As a CW show, the actors hired for their roles weren't exactly A-list talent before the start of the series. Series lead Eliza Taylor (playing focal character, and generally heroic lead, Clarke Griffin) was pretty bland in the first couple of seasons, more whiney than hardened like she needed to be. Bob Morely (as Bellamy Blake) was also pretty bad at the start; he could play the heel decently, but he wasn't really good at being either a heavy (like the producers clearly wanted in the early going) nor could he pull of a convincing turn toward good. It took a long time for his character to grow and become someone likeable, and a lot of that was down to Morley's performance.

Other actors did a better job, if only by comparison. Marie Avergeropolous, as Octavia Blake, had a meatier story from the start (as a girl that was illegally born on the space station and instantly made into a criminal because of it) and her character has had a great arc over the course of five season with Avergeropolous, for the most, rising to the acting challenge of the role. Richard Harmon (as the jerk John Murphy), essentially got to play a riff on the jerk characters he's been playing for years (such as on Continuum and he's still really good at it even if the character is otherwise pretty one-note for much of the run.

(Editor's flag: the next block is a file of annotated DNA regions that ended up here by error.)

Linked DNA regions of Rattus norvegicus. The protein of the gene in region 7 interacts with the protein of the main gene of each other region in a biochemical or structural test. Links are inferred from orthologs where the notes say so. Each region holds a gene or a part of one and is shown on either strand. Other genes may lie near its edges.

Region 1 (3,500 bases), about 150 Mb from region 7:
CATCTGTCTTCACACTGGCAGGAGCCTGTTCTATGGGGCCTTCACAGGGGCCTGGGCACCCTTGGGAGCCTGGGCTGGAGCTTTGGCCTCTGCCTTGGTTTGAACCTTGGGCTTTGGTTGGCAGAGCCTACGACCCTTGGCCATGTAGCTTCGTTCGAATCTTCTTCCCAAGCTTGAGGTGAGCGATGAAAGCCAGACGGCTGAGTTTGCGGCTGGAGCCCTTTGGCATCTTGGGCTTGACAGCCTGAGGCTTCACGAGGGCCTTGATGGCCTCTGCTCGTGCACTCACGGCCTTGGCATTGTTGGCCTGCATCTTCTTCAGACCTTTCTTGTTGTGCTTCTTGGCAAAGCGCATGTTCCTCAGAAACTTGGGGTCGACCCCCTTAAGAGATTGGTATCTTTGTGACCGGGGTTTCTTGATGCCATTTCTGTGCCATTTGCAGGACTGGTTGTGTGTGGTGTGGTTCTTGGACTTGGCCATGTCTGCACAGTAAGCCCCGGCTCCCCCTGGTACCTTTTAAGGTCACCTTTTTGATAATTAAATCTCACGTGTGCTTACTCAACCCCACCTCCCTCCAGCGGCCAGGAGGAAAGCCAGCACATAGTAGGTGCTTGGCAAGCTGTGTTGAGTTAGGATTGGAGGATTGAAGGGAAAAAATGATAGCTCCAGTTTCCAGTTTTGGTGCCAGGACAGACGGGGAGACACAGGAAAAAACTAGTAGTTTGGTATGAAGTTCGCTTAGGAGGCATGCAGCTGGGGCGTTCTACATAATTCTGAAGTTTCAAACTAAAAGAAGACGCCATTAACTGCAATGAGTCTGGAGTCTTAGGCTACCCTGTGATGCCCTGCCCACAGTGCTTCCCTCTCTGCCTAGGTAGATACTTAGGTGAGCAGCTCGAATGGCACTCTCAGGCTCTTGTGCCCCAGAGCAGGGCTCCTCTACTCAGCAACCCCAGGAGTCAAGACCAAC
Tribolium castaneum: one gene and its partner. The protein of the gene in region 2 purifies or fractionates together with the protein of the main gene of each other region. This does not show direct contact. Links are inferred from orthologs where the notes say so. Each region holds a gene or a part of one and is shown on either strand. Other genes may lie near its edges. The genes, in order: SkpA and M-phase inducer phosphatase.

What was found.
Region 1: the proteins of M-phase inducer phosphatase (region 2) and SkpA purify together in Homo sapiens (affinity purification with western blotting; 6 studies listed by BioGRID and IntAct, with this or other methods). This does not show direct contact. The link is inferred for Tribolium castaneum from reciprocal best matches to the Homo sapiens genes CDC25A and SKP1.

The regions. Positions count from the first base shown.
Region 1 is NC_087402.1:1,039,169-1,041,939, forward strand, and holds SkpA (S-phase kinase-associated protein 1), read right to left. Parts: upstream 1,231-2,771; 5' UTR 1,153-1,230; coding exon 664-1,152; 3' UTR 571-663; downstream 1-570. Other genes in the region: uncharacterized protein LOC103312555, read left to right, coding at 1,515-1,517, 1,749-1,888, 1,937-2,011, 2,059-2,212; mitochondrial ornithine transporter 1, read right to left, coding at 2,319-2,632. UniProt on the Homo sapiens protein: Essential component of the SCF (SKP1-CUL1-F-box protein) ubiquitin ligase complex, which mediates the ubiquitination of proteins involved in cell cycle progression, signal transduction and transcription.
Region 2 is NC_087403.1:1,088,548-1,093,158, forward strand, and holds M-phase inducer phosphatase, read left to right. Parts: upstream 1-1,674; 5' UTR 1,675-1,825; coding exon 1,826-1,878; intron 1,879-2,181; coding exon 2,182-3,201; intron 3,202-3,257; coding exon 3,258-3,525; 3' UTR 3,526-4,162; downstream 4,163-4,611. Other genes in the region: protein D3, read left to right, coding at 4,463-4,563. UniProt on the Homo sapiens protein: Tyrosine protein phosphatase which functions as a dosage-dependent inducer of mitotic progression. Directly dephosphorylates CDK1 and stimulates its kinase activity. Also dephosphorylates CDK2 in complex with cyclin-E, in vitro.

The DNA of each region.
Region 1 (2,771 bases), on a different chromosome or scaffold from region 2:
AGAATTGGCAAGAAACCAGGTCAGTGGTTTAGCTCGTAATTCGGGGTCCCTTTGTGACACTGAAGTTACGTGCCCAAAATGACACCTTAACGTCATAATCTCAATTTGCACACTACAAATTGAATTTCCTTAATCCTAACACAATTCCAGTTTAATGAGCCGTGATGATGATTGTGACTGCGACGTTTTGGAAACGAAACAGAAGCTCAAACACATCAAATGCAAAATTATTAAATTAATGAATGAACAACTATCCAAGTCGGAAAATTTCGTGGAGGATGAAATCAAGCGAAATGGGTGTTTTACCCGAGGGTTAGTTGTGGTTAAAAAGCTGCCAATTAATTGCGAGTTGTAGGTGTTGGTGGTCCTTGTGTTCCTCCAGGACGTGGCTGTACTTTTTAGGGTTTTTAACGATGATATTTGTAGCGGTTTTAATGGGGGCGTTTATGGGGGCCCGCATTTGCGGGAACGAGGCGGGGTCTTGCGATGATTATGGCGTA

Really the biggest gem of the cast of teens is Lindsey Morgan (as techy Raven Reyes), space station engineer and all-around useful character. Her character has had a great arc on the show (from willingly volunteering to go Earth on her own, to dealing with a disability, to being a crucial part of more than one attempt to stave off a new apocalypse), and Morgan has played the character with aplomb. Even up against some of the adult stars in the series, like Isaiah Washington (certainly slumming it on the CW after the high points of his career in movies and on Grey's Anatomy), Morgan is best actor in the cast, a real gem that deserves to go on to even better things whenever this show finally wraps up.

The thing is, as middling as the acting may have been at the beginning, the setting of the show, and the constant dangers thrown at the characters, helped to smooth over the rough patches. Now, with the actors having grown into their roles, the show can go in more directions, get darker, and try new things in the more recent seasons. Although the story of the fifth season may not have been the strongest (two warring factions, three power-mad rulers, and a small patch of habitable land left for all of humanity to live on, and yet it just kind of dragged on in places), there was still enough going on the carry viewers to the end. And then the finale of the season was a real stunner. No spoilers, but it really nails the ended and elevates all that came before it.

Despite its home, on the CW, and the sometimes low-budget production (again, this is a CW show), The 100 works hard to rise above its limitations to tell an interesting sci-fi story. It's a great show to pick up in the summer (when it airs), and now that the most recent season is over, it's a great time to dive into the show on Netflix and catch up on the whole run.

I'm certainly looking forward to where the show goes in its sixth season. Seriously, the season finale really changed the game...